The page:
Winter, naturally, is a slow season for insect observation, with only a modest variety of particularly hardy or specially adapted species active. Some of these, though, can be plentiful, especially in mild winters like this one.
A good example, and a species that has seemed especially abundant this winter, is the black blowfly, more formally known as Phormia regina. As the common name suggests, these medium to large flies are dark in color, though not really black: Especially when seen in good light, Phormia is subtly iridescent, with bluish-green highlights. This species is easily distinguished by color alone from more familiar blowflies, such as the “bluebottle” flies of the genus Calliphora (less glossy than Phormia and marked with light patches on the thorax and abdomen) or the “greenbottle” flies in the genus Lucilia (iridescent green with gaudy, golden highlights).
When I first encountered Phormia, I thought I had found something unusual. My first one popped out of the leaf litter one winter day as I rummaged around at Menemsha Hills in hope of finding the odd beetle. The date and the remote location made me think the fly had to be some species specialized for oak woodland.
Subsequently, though, I’ve realized that black blowflies can turn up anywhere from pristine natural environments to the exteriors of human dwellings. Moreover, it turns out that this species occurs throughout the Northern Hemisphere. Nobody seems to know where it originated; perhaps it had succeeded in colonizing much of the globe on its own even before human commerce began transporting wildlife from continent to continent. Or perhaps Phormia began hitching rides so early on in human history that it was already established most places by the time the first biologists turned up and began looking at flies. In any event, Phormia is a common insect across a vast portion of the globe.
Oddly, I’ve never found Phormia during the warmer months, although records from other New England observers suggest that these flies are active year-round in our region. The pattern of records suggests to me that Phormia cycles through multiple generations in the course of a year, reproducing irregularly as conditions allow and larval food supplies are available. Perhaps I’ve simply overlooked them during the warmer months, among the abundant blowflies of other species. I’ll make a specific effort to look for Phormia this coming summer.
While it would be misleading to say that Phormia is truly optimized for life in winter, these are certainly very hardy insects. The breeding biology of these flies has been very well studied, and it’s clear that temperatures at least in the reasonable range — from the low 50s on up in our archaic Fahrenheit scale — are needed for optimal adult activity and for good growth by larvae.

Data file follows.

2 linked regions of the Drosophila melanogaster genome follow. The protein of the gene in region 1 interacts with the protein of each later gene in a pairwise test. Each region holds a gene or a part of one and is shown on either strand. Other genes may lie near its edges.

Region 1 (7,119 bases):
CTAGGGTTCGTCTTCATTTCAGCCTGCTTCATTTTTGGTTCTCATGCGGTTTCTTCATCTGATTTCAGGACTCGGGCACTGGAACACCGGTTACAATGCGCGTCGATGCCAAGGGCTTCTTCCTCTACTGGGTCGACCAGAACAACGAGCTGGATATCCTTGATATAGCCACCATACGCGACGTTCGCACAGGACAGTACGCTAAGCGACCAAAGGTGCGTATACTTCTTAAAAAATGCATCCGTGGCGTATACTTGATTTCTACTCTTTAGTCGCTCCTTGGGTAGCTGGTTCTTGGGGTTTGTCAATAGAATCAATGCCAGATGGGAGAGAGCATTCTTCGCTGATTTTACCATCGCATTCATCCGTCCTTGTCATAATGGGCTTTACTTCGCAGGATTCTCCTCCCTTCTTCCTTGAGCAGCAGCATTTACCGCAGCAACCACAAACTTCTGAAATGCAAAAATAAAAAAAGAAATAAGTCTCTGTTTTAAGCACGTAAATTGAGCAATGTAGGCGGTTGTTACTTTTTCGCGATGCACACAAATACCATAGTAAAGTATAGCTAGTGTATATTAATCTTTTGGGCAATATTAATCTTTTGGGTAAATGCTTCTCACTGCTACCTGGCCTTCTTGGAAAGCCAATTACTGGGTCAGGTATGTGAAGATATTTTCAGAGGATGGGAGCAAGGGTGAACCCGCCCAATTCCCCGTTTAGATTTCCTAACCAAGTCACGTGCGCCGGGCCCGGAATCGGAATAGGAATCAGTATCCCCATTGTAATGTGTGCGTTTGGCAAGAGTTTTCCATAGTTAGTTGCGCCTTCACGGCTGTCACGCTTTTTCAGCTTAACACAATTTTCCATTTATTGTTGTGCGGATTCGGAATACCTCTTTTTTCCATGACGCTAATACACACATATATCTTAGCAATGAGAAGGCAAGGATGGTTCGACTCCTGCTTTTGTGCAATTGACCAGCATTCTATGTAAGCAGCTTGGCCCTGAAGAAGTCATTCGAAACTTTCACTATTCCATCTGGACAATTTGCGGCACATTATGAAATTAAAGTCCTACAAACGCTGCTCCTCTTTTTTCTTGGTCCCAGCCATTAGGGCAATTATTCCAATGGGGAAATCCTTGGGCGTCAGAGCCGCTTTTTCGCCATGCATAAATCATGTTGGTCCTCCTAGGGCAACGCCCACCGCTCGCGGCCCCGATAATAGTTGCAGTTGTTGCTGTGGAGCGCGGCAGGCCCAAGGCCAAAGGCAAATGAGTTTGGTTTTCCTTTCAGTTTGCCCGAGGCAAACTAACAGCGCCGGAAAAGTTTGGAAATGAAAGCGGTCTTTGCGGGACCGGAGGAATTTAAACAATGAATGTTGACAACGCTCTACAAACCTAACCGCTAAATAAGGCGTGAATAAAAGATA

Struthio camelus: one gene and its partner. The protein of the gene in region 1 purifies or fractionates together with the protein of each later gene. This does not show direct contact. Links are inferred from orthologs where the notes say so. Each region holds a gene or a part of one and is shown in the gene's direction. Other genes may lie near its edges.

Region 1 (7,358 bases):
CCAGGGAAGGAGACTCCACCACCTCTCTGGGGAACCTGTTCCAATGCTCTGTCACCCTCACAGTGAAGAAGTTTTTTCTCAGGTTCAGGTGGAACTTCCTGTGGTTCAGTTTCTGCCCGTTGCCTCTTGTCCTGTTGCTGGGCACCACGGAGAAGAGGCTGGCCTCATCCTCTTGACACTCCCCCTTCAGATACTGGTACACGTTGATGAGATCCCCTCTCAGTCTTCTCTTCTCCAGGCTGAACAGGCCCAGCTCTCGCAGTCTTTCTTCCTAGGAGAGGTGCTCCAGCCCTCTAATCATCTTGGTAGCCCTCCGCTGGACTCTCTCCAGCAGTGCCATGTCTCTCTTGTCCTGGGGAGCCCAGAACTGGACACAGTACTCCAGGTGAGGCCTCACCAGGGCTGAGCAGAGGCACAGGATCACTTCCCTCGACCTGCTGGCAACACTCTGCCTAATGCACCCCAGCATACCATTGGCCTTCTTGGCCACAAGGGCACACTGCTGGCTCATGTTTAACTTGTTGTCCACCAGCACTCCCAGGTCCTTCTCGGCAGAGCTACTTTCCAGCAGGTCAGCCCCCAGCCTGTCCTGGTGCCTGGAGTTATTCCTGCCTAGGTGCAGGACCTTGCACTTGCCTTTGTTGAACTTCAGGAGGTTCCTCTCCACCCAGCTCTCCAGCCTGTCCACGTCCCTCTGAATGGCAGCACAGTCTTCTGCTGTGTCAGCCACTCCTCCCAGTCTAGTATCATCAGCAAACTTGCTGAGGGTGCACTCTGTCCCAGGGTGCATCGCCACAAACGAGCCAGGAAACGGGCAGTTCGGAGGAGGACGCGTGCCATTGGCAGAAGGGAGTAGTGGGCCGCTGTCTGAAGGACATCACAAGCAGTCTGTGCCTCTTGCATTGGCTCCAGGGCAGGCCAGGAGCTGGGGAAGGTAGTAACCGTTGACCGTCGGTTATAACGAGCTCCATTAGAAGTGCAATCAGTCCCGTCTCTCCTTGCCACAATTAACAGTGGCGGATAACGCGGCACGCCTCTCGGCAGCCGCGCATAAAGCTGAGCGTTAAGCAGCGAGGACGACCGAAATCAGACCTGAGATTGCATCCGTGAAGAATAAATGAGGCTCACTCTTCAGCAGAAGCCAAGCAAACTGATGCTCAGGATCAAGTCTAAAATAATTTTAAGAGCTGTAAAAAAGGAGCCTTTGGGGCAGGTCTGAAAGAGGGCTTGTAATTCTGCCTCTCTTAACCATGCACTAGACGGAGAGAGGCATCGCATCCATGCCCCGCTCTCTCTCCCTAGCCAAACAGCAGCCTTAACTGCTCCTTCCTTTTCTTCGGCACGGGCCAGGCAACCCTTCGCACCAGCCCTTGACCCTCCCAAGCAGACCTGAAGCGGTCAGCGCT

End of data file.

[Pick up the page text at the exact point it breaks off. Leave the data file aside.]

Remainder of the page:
But as with some other blowfly species, adult Phormia routinely survive the winter, becoming active when conditions allow, and presumably mating and reproducing in early spring, when temperatures get back into their comfort zone. Larvae, too, are quite hardy, simply slowing their growth rates when the mercury dips. (Feeding actively in swarms, larvae can generate some warmth on their own.) Adults can be active in air temperatures in the 30s, if the flies can find a sheltered, sunny spot. I’ve been finding them all winter on the shingle siding of the office building I work in in Vineyard Haven.
In terms of its biological classification, Phormia resides in a subfamily that is, if possible, even less popular than blowflies in general. The subfamily Chrysomyinae is dominated by a group of species known as screwflies. The larvae of screwflies have the disconcerting habit of feeding on wounds in living flesh, often or even preferentially mammalian flesh. Screwflies can be serious agricultural pests, zeroing in on minor wounds and laying their eggs there. The feeding larvae can be numerous enough to weaken or even kill their host as they feed on the flesh exposed by the wound.
Phormia, happily, engages in no such shenanigans. For whatever evolutionary reason, this genus either didn’t develop the harmful habits of screwworms, or else it evolved back into the more usual blowfly habit of using dead flesh as larval food. Like other blowflies, Phormia has a preternatural skill at sniffing out corpses, attracted by chemicals produced by even the earliest stages of decomposition, and laying eggs on the dead flesh. Adults, again as is the case with other typical blowflies, are equipped with spongy mouthparts that are suitable for sucking up nutrient-rich liquids of nearly any kind; the juices found in decaying flesh or vegetation, or even feces, attract and sustain the adults.
Phormia seems less strongly associated with human activity than some other blowflies are (I can’t, for example, recall ever seeing Phormia inside a building). This habitat probably makes them less of a health threat than some of their relatives, which can transport germs from their food onto yours. So while its habits may repel humans, Phormia regina is a benign presence, helping recycle nutrients from dead animals while doing little harm.